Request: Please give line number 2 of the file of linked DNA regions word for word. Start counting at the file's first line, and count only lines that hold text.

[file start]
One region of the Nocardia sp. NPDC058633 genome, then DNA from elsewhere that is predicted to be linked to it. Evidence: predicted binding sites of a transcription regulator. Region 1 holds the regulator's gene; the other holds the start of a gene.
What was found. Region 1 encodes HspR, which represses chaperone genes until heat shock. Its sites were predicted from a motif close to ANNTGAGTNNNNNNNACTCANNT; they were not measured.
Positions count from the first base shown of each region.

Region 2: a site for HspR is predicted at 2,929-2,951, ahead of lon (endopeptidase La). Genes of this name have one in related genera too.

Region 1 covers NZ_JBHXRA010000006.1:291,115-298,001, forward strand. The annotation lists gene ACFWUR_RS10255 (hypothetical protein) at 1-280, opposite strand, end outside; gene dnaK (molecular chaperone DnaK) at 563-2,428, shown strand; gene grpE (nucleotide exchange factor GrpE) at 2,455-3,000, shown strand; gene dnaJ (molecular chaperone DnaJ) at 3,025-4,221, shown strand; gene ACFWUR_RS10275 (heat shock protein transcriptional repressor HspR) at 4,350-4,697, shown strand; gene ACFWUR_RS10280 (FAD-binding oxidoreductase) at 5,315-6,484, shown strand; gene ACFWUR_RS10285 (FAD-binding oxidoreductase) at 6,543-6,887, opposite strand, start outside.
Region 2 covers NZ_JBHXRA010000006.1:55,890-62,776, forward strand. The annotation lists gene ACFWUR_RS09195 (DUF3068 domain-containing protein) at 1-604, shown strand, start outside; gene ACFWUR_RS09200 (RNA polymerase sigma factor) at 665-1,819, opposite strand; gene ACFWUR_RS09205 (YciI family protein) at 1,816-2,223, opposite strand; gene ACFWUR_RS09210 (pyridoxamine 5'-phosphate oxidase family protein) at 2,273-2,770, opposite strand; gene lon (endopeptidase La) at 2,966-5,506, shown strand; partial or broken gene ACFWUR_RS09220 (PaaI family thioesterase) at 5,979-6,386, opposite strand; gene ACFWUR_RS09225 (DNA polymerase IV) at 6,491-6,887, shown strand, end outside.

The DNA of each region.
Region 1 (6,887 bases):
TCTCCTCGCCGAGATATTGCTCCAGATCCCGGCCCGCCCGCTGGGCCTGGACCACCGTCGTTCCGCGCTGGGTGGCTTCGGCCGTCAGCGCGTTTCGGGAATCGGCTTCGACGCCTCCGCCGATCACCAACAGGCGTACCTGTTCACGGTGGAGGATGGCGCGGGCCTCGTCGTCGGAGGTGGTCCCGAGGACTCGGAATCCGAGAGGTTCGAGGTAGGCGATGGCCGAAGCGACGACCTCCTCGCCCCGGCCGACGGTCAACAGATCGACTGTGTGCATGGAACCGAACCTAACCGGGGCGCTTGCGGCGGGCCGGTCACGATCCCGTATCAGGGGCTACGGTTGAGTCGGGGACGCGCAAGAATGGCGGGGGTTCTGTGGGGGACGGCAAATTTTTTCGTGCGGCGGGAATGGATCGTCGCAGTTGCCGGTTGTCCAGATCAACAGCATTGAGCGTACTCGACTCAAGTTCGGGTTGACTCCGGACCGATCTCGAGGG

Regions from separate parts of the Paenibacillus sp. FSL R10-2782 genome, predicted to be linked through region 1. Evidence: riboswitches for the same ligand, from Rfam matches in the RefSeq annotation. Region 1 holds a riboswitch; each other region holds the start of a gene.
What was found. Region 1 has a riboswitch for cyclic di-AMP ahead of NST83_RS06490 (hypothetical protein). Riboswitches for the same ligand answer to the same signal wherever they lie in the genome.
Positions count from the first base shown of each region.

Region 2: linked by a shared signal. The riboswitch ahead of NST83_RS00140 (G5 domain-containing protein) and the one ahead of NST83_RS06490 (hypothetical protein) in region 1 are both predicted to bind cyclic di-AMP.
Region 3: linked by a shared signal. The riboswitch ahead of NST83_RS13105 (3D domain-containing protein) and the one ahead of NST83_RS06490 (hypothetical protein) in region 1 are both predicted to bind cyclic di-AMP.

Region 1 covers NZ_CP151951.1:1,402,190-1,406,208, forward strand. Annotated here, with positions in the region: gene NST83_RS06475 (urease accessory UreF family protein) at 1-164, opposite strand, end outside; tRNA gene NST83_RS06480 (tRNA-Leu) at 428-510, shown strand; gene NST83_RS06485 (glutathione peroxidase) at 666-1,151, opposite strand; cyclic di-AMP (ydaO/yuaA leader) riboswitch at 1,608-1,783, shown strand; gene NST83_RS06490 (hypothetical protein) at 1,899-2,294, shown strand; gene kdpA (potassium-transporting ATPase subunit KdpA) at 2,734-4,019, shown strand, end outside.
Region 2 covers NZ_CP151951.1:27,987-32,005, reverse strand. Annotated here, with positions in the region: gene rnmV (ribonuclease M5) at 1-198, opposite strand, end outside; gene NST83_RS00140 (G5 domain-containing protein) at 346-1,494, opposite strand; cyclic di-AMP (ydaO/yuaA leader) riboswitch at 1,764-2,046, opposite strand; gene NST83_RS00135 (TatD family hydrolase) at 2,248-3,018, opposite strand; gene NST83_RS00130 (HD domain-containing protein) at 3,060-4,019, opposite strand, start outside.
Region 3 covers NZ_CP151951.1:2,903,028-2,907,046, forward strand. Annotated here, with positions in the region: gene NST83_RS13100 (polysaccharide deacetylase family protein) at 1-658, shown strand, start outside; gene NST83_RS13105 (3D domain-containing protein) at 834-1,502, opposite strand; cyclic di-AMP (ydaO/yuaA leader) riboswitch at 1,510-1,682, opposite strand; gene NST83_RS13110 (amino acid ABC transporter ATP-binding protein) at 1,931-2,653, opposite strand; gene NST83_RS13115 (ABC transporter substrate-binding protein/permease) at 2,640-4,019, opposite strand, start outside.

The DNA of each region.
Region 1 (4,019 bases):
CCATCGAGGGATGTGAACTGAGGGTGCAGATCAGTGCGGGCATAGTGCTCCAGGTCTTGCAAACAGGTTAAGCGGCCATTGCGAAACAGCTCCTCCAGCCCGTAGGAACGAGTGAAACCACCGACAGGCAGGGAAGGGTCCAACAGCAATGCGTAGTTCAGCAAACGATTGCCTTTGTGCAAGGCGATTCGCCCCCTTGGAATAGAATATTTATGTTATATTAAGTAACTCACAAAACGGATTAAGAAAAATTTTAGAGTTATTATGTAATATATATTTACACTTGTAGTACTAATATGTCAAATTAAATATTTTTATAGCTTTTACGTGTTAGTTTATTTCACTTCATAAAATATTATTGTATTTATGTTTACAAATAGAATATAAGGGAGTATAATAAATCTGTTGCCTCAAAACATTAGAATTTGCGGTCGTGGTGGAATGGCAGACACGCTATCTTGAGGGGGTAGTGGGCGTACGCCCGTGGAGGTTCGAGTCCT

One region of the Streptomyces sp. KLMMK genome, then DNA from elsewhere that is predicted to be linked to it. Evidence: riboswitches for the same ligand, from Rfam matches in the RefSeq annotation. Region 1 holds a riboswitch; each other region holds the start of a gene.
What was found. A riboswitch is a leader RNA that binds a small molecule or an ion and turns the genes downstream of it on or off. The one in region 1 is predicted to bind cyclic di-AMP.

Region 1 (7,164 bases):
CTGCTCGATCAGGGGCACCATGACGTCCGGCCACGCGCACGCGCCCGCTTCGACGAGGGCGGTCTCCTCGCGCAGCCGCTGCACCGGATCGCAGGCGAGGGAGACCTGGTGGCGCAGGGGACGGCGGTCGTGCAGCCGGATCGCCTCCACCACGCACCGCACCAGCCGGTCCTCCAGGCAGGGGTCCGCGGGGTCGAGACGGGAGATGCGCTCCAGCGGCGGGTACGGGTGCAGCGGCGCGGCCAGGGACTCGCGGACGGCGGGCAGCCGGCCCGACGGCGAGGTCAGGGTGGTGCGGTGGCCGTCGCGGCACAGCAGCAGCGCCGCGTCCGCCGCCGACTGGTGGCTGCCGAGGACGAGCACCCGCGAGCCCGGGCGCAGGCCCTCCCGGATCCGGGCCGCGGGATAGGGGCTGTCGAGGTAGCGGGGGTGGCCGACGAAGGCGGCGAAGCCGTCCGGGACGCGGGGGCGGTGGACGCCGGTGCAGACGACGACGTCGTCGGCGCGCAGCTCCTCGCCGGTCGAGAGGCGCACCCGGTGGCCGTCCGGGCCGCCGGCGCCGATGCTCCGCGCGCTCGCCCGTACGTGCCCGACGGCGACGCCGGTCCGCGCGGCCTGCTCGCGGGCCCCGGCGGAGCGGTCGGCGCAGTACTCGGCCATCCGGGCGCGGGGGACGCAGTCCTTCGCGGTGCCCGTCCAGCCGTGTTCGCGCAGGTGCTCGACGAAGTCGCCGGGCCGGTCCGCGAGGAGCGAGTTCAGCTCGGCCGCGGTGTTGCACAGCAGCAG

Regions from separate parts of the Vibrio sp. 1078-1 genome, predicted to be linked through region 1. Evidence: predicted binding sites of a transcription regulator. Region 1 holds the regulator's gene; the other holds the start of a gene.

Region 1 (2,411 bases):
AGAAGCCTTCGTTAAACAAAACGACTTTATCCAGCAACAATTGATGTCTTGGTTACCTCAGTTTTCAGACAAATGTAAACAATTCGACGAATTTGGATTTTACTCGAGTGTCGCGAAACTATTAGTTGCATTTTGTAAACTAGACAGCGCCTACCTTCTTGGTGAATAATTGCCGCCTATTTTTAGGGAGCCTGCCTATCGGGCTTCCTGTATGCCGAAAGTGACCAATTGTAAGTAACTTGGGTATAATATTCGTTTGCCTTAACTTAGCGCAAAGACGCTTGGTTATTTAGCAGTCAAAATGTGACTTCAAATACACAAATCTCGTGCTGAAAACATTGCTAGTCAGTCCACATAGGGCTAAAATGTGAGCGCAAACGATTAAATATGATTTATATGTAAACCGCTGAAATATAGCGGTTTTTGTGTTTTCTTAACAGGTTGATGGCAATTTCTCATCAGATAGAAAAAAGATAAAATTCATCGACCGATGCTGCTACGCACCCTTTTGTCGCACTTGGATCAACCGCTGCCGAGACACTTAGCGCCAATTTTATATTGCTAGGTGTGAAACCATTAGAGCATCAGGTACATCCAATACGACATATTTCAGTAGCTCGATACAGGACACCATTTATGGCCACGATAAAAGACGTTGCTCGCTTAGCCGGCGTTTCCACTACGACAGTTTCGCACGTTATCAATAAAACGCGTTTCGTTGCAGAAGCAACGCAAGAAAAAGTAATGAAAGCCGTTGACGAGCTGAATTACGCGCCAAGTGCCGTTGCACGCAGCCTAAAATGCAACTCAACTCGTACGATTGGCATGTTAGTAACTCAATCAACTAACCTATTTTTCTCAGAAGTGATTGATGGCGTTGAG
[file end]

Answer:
What was found. Region 1 encodes HspR, which represses chaperone genes until heat shock. Its sites were predicted from a motif close to ANNTGAGTNNNNNNNACTCANNT; they were not measured.